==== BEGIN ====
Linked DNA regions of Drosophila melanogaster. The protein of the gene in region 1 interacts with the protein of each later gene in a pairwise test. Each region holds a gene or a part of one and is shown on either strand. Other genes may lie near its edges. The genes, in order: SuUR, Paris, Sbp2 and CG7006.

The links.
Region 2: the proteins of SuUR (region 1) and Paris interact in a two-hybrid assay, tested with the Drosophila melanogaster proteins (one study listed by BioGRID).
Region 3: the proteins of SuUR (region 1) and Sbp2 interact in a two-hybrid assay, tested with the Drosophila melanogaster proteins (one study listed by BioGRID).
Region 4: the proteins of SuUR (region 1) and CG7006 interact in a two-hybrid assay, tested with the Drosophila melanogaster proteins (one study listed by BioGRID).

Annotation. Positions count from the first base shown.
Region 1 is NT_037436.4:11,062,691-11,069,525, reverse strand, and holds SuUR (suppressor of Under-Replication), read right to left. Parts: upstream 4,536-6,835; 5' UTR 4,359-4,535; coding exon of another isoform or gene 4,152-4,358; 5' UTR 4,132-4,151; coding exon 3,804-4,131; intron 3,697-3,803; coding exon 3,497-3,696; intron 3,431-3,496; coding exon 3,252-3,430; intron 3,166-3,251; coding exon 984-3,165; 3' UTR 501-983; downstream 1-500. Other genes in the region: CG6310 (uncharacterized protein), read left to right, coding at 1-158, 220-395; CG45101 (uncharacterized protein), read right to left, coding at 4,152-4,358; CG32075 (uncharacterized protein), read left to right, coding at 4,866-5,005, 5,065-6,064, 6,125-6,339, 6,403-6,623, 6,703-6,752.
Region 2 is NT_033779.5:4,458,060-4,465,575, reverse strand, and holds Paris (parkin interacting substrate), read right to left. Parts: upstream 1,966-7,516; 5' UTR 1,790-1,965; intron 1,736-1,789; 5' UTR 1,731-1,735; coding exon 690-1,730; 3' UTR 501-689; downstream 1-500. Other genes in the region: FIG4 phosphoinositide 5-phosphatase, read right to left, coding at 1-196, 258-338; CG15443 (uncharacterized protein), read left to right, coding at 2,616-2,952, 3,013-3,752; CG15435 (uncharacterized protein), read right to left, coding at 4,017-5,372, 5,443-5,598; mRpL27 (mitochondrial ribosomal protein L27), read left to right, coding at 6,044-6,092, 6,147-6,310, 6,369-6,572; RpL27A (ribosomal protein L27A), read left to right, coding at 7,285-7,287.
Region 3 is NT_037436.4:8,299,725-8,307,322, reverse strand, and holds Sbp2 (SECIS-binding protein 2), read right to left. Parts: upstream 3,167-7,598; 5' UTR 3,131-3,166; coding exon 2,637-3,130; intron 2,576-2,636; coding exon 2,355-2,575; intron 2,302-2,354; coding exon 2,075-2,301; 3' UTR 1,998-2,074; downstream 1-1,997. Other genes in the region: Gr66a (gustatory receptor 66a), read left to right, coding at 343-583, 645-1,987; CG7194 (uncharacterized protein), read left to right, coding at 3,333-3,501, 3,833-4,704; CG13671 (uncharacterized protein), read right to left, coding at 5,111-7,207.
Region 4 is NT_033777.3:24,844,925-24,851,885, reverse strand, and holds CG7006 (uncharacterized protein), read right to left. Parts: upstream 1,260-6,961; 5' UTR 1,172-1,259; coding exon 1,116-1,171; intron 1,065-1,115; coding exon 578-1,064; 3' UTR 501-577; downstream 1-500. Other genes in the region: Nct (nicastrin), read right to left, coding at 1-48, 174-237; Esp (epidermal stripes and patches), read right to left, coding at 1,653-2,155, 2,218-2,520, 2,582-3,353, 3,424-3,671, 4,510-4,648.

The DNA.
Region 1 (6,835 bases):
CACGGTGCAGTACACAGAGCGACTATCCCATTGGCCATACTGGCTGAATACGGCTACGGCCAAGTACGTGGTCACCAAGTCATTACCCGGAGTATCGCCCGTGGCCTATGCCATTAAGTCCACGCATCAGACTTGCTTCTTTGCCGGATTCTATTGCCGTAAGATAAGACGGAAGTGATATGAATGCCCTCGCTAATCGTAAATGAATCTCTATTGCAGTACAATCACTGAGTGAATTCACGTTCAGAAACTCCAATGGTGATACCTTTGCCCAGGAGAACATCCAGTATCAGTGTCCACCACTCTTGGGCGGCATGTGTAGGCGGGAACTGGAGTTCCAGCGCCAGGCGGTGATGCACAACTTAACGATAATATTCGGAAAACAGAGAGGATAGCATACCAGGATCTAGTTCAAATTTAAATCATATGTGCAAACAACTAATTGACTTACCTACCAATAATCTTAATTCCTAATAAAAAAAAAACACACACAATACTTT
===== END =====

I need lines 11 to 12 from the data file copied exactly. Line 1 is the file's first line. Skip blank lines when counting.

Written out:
The DNA.
Region 1 (6,835 bases):